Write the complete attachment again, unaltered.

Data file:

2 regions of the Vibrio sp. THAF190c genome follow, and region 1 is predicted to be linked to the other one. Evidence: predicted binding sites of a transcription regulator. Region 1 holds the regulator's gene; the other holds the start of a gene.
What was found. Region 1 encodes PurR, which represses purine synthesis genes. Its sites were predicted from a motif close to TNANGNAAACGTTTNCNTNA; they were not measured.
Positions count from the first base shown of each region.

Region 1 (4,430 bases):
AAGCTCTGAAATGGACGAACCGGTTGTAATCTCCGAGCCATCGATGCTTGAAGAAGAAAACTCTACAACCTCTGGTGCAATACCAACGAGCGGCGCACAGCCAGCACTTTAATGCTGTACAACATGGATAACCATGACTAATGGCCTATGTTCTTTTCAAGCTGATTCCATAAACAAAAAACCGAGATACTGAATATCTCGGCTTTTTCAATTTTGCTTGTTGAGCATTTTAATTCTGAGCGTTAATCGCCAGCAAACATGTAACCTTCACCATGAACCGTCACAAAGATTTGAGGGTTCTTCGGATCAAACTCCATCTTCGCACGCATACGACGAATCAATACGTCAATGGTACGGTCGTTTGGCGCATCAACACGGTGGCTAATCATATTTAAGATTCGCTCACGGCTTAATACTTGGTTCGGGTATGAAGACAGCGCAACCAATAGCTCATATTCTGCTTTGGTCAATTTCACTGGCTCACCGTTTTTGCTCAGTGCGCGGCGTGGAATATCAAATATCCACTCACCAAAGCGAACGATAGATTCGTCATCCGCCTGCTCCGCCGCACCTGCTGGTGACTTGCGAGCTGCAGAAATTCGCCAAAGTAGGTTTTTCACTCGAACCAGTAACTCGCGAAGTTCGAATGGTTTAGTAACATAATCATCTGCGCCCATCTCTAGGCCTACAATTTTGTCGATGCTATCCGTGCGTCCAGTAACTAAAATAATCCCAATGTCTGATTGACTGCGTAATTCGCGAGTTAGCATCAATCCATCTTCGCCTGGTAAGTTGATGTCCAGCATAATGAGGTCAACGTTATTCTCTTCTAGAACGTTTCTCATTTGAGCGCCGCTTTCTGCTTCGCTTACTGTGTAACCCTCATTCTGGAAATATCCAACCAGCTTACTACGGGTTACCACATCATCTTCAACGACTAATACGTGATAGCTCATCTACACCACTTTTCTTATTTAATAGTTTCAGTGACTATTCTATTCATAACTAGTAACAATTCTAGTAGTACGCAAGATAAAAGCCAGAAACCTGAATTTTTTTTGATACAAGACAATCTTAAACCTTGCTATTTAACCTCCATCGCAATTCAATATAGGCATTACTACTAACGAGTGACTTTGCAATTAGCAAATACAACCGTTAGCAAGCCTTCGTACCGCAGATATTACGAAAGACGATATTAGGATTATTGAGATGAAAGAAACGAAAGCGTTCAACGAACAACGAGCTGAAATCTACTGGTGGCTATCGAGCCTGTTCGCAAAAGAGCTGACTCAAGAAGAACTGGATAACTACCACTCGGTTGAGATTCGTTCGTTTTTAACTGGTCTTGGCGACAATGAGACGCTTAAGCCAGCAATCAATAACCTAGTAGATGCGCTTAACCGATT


2 regions of the Vibrio sp. THAF190c genome follow, and region 1 is predicted to be linked to the other one. Evidence: predicted binding sites of a transcription regulator. Region 1 holds the regulator's gene; the other holds the start of a gene.
What was found. Region 1 encodes PurR, which represses purine synthesis genes. Its sites were predicted from a motif close to TNANGNAAACGTTTNCNTNA; they were not measured.
Positions count from the first base shown of each region.

Region 1 (4,430 bases):
AAGCTCTGAAATGGACGAACCGGTTGTAATCTCCGAGCCATCGATGCTTGAAGAAGAAAACTCTACAACCTCTGGTGCAATACCAACGAGCGGCGCACAGCCAGCACTTTAATGCTGTACAACATGGATAACCATGACTAATGGCCTATGTTCTTTTCAAGCTGATTCCATAAACAAAAAACCGAGATACTGAATATCTCGGCTTTTTCAATTTTGCTTGTTGAGCATTTTAATTCTGAGCGTTAATCGCCAGCAAACATGTAACCTTCACCATGAACCGTCACAAAGATTTGAGGGTTCTTCGGATCAAACTCCATCTTCGCACGCATACGACGAATCAATACGTCAATGGTACGGTCGTTTGGCGCATCAACACGGTGGCTAATCATATTTAAGATTCGCTCACGGCTTAATACTTGGTTCGGGTATGAAGACAGCGCAACCAATAGCTCATATTCTGCTTTGGTCAATTTCACTGGCTCACCGTTTTTGCTCAGTGCGCGGCGTGGAATATCAAATATCCACTCACCAAAGCGAACGATAGATTCGTCATCCGCCTGCTCCGCCGCACCTGCTGGTGACTTGCGAGCTGCAGAAATTCGCCAAAGTAGGTTTTTCACTCGAACCAGTAACTCGCGAAGTTCGAATGGTTTAGTAACATAATCATCTGCGCCCATCTCTAGGCCTACAATTTTGTCGATGCTATCCGTGCGTCCAGTAACTAAAATAATCCCAATGTCTGATTGACTGCGTAATTCGCGAGTTAGCATCAATCCATCTTCGCCTGGTAAGTTGATGTCCAGCATAATGAGGTCAACGTTATTCTCTTCTAGAACGTTTCTCATTTGAGCGCCGCTTTCTGCTTCGCTTACTGTGTAACCCTCATTCTGGAAATATCCAACCAGCTTACTACGGGTTACCACATCATCTTCAACGACTAATACGTGATAGCTCATCTACACCACTTTTCTTATTTAATAGTTTCAGTGACTATTCTATTCATAACTAGTAACAATTCTAGTAGTACGCAAGATAAAAGCCAGAAACCTGAATTTTTTTTGATACAAGACAATCTTAAACCTTGCTATTTAACCTCCATCGCAATTCAATATAGGCATTACTACTAACGAGTGACTTTGCAATTAGCAAATACAACCGTTAGCAAGCCTTCGTACCGCAGATATTACGAAAGACGATATTAGGATTATTGAGATGAAAGAAACGAAAGCGTTCAACGAACAACGAGCTGAAATCTACTGGTGGCTATCGAGCCTGTTCGCAAAAGAGCTGACTCAAGAAGAACTGGATAACTACCACTCGGTTGAGATTCGTTCGTTTTTAACTGGTCTTGGCGACAATGAGACGCTTAAGCCAGCAATCAATAACCTAGTAGATGCGCTTAACCGATT